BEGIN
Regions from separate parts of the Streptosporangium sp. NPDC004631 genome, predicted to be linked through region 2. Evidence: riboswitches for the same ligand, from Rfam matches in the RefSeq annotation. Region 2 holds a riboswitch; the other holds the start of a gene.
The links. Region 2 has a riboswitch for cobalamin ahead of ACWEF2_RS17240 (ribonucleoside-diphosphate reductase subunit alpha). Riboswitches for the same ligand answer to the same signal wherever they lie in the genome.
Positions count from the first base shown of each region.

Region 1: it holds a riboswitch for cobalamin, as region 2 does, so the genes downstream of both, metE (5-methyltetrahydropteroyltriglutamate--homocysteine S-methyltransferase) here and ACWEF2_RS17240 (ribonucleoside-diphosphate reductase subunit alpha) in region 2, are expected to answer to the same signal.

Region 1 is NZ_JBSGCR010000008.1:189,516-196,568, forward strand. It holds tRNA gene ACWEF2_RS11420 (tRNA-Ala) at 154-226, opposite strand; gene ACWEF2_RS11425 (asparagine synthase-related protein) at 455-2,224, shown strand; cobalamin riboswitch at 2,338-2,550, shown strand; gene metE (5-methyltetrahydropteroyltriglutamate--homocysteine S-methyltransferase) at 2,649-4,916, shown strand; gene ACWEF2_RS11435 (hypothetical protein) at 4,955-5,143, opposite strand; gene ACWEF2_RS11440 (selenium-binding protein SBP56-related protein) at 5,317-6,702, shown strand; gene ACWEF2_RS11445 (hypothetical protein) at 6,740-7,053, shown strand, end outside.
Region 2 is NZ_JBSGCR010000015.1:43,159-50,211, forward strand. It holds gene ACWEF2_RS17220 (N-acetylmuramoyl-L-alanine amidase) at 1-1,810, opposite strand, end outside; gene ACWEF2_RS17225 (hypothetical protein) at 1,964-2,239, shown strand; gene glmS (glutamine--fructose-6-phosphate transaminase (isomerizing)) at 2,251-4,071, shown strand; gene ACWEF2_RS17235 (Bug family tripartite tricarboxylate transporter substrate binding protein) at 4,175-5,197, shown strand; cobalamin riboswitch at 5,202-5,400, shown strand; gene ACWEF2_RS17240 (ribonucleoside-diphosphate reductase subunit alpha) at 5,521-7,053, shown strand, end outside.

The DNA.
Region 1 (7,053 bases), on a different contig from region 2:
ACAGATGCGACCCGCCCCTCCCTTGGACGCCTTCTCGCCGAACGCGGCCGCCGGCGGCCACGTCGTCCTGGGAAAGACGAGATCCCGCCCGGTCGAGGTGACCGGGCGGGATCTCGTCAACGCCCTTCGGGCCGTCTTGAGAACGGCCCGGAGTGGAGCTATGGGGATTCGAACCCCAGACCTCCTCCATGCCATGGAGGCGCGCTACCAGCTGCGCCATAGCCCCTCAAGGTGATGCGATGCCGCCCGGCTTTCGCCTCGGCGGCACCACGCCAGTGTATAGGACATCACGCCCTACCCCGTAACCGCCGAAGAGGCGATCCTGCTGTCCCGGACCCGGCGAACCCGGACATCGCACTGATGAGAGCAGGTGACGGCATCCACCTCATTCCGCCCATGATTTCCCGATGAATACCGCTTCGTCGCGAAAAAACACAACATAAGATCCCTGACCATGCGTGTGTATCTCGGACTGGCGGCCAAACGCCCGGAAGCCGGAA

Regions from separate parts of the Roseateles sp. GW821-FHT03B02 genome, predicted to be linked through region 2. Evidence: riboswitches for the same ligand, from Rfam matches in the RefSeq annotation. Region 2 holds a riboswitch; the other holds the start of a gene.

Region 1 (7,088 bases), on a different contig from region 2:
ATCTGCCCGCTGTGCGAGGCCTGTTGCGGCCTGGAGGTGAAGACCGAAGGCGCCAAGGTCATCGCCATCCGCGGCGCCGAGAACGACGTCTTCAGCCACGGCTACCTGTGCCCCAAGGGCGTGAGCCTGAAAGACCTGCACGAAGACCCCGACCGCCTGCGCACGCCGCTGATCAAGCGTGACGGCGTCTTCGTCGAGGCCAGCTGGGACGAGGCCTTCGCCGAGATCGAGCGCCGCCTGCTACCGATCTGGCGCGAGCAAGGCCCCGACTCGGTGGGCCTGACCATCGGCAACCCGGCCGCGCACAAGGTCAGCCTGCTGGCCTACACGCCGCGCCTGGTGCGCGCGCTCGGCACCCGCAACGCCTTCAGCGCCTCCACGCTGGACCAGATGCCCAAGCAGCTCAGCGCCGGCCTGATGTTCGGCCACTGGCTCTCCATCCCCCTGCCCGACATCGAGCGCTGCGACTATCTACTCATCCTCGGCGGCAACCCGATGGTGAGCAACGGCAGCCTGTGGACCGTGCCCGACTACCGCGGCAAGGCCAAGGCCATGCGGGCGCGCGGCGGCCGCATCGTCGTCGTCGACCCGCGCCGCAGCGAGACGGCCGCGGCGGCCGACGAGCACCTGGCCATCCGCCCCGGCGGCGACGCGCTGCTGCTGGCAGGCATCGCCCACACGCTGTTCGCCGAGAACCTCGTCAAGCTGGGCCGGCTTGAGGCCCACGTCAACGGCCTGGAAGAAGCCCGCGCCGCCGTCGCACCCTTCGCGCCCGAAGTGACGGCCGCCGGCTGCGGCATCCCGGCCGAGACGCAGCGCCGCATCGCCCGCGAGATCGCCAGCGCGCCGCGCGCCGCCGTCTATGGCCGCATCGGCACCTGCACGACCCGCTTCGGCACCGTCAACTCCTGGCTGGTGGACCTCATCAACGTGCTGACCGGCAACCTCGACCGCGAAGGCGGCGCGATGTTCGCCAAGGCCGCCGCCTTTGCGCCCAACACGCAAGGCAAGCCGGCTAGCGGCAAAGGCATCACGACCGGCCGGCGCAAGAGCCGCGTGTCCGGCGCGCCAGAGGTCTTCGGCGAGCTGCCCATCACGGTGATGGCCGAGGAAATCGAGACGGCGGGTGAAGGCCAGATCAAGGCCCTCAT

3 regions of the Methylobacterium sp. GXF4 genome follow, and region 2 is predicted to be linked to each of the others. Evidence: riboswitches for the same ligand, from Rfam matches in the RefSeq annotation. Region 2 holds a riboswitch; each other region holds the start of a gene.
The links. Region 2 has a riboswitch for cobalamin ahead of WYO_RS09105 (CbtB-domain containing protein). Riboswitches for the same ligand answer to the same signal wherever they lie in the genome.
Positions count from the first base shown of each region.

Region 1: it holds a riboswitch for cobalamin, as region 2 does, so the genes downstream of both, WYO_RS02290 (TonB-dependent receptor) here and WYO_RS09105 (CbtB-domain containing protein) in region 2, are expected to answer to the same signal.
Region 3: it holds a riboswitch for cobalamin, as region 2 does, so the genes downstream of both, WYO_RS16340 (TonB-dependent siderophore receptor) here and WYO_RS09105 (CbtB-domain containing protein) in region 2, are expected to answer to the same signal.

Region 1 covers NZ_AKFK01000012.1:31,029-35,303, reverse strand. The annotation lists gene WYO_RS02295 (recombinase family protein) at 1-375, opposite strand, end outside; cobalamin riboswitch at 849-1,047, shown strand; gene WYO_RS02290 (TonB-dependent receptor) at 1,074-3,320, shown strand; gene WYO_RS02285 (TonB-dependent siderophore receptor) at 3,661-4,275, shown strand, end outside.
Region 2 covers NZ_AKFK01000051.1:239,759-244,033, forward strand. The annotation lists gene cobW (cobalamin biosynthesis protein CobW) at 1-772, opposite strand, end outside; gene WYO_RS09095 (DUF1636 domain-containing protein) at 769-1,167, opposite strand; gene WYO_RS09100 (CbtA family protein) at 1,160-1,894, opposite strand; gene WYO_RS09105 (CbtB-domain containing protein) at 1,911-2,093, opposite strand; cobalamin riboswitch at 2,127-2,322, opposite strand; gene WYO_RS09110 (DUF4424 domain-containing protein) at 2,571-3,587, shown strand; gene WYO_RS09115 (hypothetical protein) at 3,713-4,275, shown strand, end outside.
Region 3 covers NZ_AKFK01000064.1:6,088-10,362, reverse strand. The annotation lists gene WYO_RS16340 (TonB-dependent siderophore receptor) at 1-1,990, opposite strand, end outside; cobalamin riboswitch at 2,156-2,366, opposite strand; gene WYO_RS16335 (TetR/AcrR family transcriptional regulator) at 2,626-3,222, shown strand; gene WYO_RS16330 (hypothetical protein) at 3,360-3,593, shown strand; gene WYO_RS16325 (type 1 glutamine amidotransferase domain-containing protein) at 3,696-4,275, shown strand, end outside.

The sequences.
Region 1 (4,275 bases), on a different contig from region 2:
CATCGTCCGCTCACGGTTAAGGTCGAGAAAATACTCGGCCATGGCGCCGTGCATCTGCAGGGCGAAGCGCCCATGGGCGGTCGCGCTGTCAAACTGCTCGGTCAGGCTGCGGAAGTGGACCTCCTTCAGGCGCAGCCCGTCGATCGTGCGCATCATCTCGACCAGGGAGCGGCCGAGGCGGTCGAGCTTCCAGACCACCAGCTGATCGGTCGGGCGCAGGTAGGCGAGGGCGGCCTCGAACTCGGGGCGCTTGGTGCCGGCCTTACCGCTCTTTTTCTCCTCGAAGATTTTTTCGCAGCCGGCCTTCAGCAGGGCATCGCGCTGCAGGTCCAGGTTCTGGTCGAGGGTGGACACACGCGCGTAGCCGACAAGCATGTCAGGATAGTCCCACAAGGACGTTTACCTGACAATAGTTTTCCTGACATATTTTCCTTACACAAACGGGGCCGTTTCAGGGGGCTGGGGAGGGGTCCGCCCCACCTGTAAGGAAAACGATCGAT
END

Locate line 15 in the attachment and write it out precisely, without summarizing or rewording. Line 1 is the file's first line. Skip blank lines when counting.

Positions count from the first base shown of each region.